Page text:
Moral majority

THERE will no doubt be those who say that a poll commissioned by the Roman Catholic Church which comes out in favour of Catholic schools is suspiciously predictable. It certainly contrasts with the most recent survey which seemed to show support for Catholic schools ebbing away - the victim, according to the Church's press office, of a "highly pejorative" question.

Pollsters' questions are, of course, carefully framed and, mindful of the risk of receiving an answer it did not want, Catholic leaders will have walked a fine line between approving a neutrally phrased question and one which did not appear too partisan. The findings will inevitably reinforce Catholic schools' sense of worth and mission. But they should also comfort politicians who were alarmed at the prospect of standing up to be counted in the face of an apparently rising tide of antipathy.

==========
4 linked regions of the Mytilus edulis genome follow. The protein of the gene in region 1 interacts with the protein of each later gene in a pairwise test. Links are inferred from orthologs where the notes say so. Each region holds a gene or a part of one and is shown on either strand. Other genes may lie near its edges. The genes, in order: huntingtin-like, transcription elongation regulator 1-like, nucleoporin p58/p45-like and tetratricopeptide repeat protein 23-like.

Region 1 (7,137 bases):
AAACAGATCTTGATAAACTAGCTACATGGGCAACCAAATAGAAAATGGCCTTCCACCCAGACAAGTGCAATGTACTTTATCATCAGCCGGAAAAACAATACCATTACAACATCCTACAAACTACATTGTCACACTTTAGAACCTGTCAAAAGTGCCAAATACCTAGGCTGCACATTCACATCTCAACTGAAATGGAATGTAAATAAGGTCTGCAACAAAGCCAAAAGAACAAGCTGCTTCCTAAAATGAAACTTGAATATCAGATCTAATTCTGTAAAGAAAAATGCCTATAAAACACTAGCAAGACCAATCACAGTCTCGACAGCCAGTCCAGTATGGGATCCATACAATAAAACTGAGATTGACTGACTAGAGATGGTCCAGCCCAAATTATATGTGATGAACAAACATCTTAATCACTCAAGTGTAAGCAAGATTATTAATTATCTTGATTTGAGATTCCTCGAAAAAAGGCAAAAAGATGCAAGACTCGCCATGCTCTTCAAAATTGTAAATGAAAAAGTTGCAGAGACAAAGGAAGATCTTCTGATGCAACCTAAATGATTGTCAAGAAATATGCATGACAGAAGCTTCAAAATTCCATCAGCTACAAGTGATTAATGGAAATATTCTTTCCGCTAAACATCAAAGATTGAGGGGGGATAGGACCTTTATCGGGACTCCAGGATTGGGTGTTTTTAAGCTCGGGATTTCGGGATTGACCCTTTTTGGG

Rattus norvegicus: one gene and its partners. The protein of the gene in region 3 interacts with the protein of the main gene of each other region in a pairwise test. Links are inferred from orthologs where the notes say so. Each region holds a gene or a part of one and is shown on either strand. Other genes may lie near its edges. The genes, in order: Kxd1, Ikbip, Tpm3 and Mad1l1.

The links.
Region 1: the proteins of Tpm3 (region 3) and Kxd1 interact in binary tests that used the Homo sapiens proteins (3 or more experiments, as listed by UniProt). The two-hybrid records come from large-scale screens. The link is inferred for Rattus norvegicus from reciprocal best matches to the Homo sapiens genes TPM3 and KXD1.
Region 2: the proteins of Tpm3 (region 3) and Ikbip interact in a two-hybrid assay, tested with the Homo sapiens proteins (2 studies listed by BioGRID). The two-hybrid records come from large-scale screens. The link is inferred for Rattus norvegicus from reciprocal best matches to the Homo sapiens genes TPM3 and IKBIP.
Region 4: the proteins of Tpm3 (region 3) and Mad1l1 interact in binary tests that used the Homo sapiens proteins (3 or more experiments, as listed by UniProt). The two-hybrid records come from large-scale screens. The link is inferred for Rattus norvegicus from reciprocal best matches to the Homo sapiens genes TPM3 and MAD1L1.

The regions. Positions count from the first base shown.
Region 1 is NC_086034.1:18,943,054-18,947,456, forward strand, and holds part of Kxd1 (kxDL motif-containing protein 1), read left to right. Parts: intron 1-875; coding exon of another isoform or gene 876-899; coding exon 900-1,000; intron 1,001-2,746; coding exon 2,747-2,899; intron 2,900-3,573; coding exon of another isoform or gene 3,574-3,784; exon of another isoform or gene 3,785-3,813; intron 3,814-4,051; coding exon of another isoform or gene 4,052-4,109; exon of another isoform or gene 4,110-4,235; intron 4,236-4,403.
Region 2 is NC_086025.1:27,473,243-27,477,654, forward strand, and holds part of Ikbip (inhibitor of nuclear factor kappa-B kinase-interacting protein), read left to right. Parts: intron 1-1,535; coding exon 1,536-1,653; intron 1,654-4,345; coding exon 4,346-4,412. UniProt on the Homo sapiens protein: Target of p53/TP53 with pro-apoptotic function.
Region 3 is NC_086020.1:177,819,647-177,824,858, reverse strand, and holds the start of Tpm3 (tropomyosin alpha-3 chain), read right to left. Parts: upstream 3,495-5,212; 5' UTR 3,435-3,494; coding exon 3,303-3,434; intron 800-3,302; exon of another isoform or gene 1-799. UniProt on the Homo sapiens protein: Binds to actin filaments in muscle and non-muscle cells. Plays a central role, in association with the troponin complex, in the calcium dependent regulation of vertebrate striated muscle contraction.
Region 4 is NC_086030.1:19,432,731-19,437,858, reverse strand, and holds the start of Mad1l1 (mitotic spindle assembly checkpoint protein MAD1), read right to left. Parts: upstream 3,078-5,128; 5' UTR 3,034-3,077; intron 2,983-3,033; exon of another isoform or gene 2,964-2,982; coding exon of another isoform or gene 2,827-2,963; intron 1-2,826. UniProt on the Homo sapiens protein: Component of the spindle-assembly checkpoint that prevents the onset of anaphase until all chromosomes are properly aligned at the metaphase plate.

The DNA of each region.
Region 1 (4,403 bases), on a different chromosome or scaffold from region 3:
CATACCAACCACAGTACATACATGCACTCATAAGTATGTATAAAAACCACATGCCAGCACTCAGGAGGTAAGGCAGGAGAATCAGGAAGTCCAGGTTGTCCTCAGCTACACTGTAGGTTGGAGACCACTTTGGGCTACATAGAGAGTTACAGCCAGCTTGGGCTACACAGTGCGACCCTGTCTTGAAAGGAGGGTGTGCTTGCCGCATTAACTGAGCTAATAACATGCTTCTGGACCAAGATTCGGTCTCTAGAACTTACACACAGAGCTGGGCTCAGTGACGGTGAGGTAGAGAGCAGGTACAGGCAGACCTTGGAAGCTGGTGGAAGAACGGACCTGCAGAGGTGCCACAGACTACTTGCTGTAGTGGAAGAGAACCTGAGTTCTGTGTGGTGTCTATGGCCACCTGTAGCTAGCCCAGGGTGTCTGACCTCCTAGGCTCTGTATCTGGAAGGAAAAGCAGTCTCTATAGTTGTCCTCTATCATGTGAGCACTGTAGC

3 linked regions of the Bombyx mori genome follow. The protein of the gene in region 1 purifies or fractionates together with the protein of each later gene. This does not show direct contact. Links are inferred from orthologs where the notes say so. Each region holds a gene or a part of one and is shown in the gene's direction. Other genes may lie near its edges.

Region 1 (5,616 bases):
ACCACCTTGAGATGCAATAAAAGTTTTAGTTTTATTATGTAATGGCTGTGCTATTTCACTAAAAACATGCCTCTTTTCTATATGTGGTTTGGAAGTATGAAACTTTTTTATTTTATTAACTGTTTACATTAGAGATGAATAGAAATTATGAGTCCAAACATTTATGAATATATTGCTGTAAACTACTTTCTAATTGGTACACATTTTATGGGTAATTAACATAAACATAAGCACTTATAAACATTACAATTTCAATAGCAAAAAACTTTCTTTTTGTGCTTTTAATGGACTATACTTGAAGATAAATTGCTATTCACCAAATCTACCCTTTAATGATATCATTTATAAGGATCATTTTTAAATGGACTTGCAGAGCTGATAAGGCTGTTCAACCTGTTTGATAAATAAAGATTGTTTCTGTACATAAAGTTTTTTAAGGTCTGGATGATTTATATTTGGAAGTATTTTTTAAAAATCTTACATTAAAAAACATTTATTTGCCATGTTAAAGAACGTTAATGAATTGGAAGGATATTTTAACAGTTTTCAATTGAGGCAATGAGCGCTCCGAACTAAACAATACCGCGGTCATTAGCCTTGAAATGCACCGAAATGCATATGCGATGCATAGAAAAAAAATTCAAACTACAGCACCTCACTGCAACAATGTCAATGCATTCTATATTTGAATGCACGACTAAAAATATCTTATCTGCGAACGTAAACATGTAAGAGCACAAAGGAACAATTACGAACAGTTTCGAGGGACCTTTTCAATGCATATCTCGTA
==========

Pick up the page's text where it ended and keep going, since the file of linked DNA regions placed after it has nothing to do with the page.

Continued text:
The more intriguing question for all schools, however, is posed by the overwhelming figure of 96 per cent of Scots who support the teaching of moral values. Perhaps another poll: what values and whose values?

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